We found a similar gap in Republicans’ willingness to get a COVID-19 vaccine. Overall, Republicans were among those most likely to say they’re hesitant or resistant to getting vaccinated. But 58 percent of Republicans who get their news from mainstream outlets and 54 percent of Republicans who get their news from Fox News said they had either already received a dose of a COVID-19 vaccine or would get vaccinated as soon as possible. Just 32 percent of Republicans who get their news from far-right news sources said the same. What’s more, 32 percent of these Republicans said they would refuse the vaccine, versus 11 percent of Republicans who get their news from mainstream outlets and 16 percent of Republicans who get their news from Fox News. That said, all three groups of Republicans expressed similar levels of hesitancy about getting vaccinated — 31 percent of mainstream news Republicans and 29 percent of Fox News Republicans said they weren’t sure if they’d get vaccinated, compared to 37 percent of far-right news Republicans who said the same.
related: Why Being ‘Anti-Media’ Is Now Part Of The GOP Identity Read more. »
There was also less of a difference between Fox News Republicans and far-right news Republicans when it came to the lie that the 2020 election was stolen from former President Donald Trump. The vast majority of both groups — 86 percent of Fox News Republicans and 96 percent of far-right news Republicans — said the election was stolen, compared to 66 percent of Republicans who do not watch television news and only 44 percent of mainstream news Republicans.
This underscores just how central the “Big Lie” and baseless allegations of election fraud are to Republicans’ political identity. While media diets explain some differences that Republicans have, there is still an overlap between those who trust far-right news outlets versus Fox News — especially where Trump is concerned. That said, we did find differences in how strongly Republicans believed the election had been stolen from Trump based on their media preferences: Forty-six percent of Fox News Republicans completely agreed that the election was stolen (whereas 40 percent mostly agreed), but among far-right news Republicans, 74 percent completely agreed (22 percent mostly agreed).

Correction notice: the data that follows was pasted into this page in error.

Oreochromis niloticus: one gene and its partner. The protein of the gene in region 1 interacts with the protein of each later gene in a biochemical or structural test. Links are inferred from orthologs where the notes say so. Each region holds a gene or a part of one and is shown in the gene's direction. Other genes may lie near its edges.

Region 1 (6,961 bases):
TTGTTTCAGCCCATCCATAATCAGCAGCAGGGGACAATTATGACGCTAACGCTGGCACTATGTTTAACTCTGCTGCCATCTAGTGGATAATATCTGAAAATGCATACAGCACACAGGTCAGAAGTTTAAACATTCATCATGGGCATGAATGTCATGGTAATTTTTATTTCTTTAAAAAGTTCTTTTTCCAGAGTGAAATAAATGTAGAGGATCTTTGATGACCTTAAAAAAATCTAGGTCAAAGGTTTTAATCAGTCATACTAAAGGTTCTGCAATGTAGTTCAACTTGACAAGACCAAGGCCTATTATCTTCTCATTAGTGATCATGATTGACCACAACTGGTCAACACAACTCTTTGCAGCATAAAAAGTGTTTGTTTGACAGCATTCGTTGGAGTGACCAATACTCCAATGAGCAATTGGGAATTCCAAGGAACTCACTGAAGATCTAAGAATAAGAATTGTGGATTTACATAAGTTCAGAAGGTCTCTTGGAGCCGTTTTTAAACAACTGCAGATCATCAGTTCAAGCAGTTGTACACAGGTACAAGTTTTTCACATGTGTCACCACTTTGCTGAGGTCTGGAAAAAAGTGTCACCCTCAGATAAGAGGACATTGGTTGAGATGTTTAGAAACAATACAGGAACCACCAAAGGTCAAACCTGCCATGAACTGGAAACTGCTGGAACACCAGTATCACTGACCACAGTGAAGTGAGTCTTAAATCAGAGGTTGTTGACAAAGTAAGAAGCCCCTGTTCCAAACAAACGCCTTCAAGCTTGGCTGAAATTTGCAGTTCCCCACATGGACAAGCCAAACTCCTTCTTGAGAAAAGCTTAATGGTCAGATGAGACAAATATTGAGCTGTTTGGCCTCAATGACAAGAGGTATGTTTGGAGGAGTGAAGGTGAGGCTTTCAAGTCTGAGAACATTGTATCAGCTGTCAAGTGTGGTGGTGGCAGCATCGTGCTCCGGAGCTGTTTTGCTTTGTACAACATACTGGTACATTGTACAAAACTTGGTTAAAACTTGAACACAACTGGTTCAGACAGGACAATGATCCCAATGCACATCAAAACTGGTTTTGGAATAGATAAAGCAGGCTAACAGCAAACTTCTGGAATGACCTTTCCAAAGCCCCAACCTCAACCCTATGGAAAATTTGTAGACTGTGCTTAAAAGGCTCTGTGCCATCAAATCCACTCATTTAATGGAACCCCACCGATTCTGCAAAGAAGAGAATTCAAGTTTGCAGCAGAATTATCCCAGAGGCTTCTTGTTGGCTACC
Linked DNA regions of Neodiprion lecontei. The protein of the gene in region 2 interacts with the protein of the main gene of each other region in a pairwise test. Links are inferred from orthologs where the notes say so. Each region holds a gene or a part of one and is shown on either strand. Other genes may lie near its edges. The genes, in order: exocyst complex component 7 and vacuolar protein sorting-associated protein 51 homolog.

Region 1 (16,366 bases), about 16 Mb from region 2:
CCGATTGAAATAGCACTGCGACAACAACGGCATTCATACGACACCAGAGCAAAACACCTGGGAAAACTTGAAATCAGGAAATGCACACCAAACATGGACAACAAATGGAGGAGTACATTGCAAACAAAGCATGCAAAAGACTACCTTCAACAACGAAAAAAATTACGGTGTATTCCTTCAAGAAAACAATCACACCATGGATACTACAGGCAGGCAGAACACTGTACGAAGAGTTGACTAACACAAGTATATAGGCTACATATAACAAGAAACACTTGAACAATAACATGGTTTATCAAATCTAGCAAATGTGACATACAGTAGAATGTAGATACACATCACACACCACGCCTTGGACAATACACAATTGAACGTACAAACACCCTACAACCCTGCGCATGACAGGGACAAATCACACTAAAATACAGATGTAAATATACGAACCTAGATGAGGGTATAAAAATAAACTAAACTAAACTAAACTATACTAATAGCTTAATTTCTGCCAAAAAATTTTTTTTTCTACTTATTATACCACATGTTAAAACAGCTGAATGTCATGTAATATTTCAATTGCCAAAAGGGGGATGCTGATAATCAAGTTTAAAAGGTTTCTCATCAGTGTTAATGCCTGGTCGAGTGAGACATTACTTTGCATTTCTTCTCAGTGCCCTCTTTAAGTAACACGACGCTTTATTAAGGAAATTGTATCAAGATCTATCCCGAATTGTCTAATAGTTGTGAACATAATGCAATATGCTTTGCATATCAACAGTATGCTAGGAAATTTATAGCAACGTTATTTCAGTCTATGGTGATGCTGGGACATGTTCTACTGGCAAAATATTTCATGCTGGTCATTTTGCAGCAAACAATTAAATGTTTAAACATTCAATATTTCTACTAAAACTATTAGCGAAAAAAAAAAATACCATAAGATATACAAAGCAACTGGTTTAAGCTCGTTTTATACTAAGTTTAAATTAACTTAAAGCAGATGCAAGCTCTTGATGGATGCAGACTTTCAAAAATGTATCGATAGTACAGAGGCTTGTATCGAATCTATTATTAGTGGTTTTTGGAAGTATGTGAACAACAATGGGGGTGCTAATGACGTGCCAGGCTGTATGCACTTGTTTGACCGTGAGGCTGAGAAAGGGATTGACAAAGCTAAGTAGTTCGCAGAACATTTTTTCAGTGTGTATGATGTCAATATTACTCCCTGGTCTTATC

Media preferences don’t explain all the differences we see among Republicans; as noted, on the question of the “Big Lie,” Fox News Republicans are very much not in sync with Republicans who get their news from mainstream news outlets, even if they do hold this belief less strongly than Republicans who get their news from far-right outlets.
Clearly, though, Republicans are sorting by news sources in a way that independents and Democrats are not,4 and that’s shaping at least some of their beliefs in ways that ideology and partisanship alone don’t explain.
We don’t yet know whether Republicans are choosing their different media sources based on preexisting views, or whether the media sources are actively shaping those views. It’s likely that both forces are at play. But what we do know is that far-right news sources are attracting a small but growing proportion of Republicans — many of whom either already held or developed extreme views — while Fox News, once the go-to source for many on the fringe of the party, may no longer be a hotbed for some of the GOP’s most extreme beliefs.